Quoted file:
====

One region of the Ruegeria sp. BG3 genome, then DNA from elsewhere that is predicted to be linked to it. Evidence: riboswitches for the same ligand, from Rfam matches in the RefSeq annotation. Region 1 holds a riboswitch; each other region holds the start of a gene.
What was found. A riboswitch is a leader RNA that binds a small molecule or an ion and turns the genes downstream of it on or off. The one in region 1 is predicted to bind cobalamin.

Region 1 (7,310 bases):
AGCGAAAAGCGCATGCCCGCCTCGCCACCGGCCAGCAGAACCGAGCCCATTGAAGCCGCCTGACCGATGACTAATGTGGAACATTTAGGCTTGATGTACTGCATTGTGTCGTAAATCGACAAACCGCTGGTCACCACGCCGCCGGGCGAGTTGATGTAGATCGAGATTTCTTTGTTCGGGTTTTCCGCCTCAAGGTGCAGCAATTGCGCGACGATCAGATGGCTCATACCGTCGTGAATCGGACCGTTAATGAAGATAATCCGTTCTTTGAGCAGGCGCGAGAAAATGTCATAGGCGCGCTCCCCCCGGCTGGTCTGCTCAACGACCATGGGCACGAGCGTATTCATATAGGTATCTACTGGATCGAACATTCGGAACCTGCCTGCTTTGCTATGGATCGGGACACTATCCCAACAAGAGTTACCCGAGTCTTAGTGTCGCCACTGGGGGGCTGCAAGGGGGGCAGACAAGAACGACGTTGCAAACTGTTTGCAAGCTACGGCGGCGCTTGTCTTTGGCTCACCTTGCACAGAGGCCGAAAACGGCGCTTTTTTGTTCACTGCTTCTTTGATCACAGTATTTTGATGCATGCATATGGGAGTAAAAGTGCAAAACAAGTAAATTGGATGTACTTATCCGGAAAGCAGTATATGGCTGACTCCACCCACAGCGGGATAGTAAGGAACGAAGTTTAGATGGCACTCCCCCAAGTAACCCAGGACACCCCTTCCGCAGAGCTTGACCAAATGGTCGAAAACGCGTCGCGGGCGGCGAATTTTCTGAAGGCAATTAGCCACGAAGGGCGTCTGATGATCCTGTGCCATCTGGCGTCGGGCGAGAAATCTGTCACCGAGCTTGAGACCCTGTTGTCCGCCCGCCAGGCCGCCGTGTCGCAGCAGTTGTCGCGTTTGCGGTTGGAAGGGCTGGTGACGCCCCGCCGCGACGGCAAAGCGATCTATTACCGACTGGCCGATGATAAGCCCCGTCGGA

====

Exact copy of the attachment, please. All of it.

One region of the Ruegeria sp. BG3 genome, then DNA from elsewhere that is predicted to be linked to it. Evidence: riboswitches for the same ligand, from Rfam matches in the RefSeq annotation. Region 1 holds a riboswitch; each other region holds the start of a gene.
What was found. A riboswitch is a leader RNA that binds a small molecule or an ion and turns the genes downstream of it on or off. The one in region 1 is predicted to bind cobalamin.

Region 1 (7,310 bases):
AGCGAAAAGCGCATGCCCGCCTCGCCACCGGCCAGCAGAACCGAGCCCATTGAAGCCGCCTGACCGATGACTAATGTGGAACATTTAGGCTTGATGTACTGCATTGTGTCGTAAATCGACAAACCGCTGGTCACCACGCCGCCGGGCGAGTTGATGTAGATCGAGATTTCTTTGTTCGGGTTTTCCGCCTCAAGGTGCAGCAATTGCGCGACGATCAGATGGCTCATACCGTCGTGAATCGGACCGTTAATGAAGATAATCCGTTCTTTGAGCAGGCGCGAGAAAATGTCATAGGCGCGCTCCCCCCGGCTGGTCTGCTCAACGACCATGGGCACGAGCGTATTCATATAGGTATCTACTGGATCGAACATTCGGAACCTGCCTGCTTTGCTATGGATCGGGACACTATCCCAACAAGAGTTACCCGAGTCTTAGTGTCGCCACTGGGGGGCTGCAAGGGGGGCAGACAAGAACGACGTTGCAAACTGTTTGCAAGCTACGGCGGCGCTTGTCTTTGGCTCACCTTGCACAGAGGCCGAAAACGGCGCTTTTTTGTTCACTGCTTCTTTGATCACAGTATTTTGATGCATGCATATGGGAGTAAAAGTGCAAAACAAGTAAATTGGATGTACTTATCCGGAAAGCAGTATATGGCTGACTCCACCCACAGCGGGATAGTAAGGAACGAAGTTTAGATGGCACTCCCCCAAGTAACCCAGGACACCCCTTCCGCAGAGCTTGACCAAATGGTCGAAAACGCGTCGCGGGCGGCGAATTTTCTGAAGGCAATTAGCCACGAAGGGCGTCTGATGATCCTGTGCCATCTGGCGTCGGGCGAGAAATCTGTCACCGAGCTTGAGACCCTGTTGTCCGCCCGCCAGGCCGCCGTGTCGCAGCAGTTGTCGCGTTTGCGGTTGGAAGGGCTGGTGACGCCCCGCCGCGACGGCAAAGCGATCTATTACCGACTGGCCGATGATAAGCCCCGTCGGA